SEATTLE — A peaceful protest in Seattle's Capitol Hill neighborhood near Cal Anderson Park turned tense at about 7:30 p.m. Saturday after police ordered the crowd to move back behind a barrier.
The protest that started in the early afternoon remained mostly peaceful, however, one protester told KING 5 there were a few "bad apples" trying to rile the crowd.
Police could be heard over loudspeakers giving verbal commands to the crowd several times to move back. From the view from SkyKING it appeared protesters began throwing things at police officers around 7:30 p.m. and police then deployed flashbangs and pepper spray on the crowd.
Seattle police tweeted pictures of the items they called "improvised explosives" that were thrown at them and injured "several officers." In the tweet, Seattle police said the crowd was trying to move barricades at 11th and Pine Streets against police's commands to stop, which is what triggered the confrontation.
The clash comes as Saturday marks the 9th day of protests in western Washington over the death of George Floyd, a black man killed while in Minneapolis police custody.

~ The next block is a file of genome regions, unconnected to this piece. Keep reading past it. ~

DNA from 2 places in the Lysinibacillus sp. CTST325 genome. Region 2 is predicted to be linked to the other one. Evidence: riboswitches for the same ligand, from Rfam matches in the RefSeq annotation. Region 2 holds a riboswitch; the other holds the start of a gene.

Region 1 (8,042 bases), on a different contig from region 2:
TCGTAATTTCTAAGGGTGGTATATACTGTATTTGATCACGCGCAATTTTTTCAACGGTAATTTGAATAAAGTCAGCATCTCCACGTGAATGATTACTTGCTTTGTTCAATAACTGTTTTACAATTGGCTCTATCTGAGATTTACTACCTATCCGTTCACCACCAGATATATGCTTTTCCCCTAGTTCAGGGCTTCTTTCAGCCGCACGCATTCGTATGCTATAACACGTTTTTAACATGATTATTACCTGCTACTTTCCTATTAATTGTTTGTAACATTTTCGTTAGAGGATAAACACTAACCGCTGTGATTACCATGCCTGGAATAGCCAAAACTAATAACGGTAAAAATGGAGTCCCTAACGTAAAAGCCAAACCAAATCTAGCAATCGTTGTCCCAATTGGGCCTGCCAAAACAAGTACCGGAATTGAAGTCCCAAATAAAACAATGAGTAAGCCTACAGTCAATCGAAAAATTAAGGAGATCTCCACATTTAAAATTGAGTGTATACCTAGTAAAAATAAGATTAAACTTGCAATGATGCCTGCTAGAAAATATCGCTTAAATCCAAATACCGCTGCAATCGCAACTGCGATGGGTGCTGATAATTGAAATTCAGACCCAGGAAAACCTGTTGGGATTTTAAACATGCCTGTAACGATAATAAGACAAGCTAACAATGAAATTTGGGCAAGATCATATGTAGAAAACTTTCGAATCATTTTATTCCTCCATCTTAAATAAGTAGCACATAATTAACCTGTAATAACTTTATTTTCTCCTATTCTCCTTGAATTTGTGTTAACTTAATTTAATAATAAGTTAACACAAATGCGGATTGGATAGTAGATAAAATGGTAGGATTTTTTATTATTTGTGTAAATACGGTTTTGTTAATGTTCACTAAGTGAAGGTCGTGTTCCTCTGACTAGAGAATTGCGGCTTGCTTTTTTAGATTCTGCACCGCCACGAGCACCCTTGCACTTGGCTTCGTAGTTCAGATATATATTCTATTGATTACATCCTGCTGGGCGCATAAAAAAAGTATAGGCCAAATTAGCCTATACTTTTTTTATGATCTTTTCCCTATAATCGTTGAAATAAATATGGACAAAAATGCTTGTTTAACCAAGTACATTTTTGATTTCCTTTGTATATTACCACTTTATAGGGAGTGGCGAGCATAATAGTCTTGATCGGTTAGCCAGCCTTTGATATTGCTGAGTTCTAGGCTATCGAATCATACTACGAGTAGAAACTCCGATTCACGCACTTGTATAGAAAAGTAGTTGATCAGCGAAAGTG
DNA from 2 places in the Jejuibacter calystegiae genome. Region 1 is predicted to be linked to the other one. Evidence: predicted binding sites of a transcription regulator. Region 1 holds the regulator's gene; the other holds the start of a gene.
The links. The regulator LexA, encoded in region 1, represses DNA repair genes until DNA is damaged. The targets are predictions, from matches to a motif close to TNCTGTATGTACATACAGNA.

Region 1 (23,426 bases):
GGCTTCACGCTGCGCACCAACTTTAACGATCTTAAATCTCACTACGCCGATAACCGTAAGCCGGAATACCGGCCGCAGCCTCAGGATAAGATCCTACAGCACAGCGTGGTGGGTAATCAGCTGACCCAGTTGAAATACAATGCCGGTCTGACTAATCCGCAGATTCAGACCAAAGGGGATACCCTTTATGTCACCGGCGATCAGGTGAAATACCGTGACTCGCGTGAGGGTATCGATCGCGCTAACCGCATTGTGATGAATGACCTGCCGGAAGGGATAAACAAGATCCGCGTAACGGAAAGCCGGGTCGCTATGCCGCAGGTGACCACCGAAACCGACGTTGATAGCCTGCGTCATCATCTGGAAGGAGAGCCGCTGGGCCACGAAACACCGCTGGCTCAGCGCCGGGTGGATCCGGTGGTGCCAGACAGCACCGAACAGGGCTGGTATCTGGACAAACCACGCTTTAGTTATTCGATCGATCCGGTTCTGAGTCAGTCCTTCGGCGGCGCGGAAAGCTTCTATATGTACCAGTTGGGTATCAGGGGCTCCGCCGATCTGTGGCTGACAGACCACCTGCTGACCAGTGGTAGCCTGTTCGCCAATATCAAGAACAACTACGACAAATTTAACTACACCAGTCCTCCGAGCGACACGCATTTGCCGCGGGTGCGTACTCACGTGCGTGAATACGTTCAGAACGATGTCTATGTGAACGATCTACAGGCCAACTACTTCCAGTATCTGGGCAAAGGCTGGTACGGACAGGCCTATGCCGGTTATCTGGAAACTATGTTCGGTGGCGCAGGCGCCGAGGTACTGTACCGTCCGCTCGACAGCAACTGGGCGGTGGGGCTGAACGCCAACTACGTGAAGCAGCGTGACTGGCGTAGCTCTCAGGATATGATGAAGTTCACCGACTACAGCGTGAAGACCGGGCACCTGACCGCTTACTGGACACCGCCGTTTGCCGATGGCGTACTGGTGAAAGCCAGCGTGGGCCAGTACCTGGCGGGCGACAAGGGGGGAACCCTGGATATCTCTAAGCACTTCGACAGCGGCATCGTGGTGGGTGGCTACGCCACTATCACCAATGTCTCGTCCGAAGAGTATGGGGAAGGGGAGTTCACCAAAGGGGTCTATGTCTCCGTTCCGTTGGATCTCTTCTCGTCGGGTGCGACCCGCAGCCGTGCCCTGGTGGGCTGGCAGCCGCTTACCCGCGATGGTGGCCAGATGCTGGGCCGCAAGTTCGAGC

Here is a view from the protest earlier in the afternoon:
Earlier on Saturday, thousands of healthcare workers marched through Seattle to show their support for the Black Lives Matter movement.
The event was called #WhiteCoatsForBlack Lives.
Doctors, nurses, and other healthcare professionals marched from Harborview Medical Center to Seattle City Hall on Saturday. The marchers passed by the Seattle Police Department downtown and had peaceful interactions with officers.
“The demonstration today was very peaceful, people were respectful, people were keeping space," said one healthcare worker participating in the march. "There were people that had hand sanitizer everywhere, offering it up. I think it’s an important health concern but we were doing our best to try and stay as safe as possible and this issue is important and it needs to be addressed and talked about and publicized.”
It appeared most of the participants were wearing face masks while protesting.
While marching, many people held up signs that a read, “Racism is a public health emergency,” and “Racism is a pandemic, too.”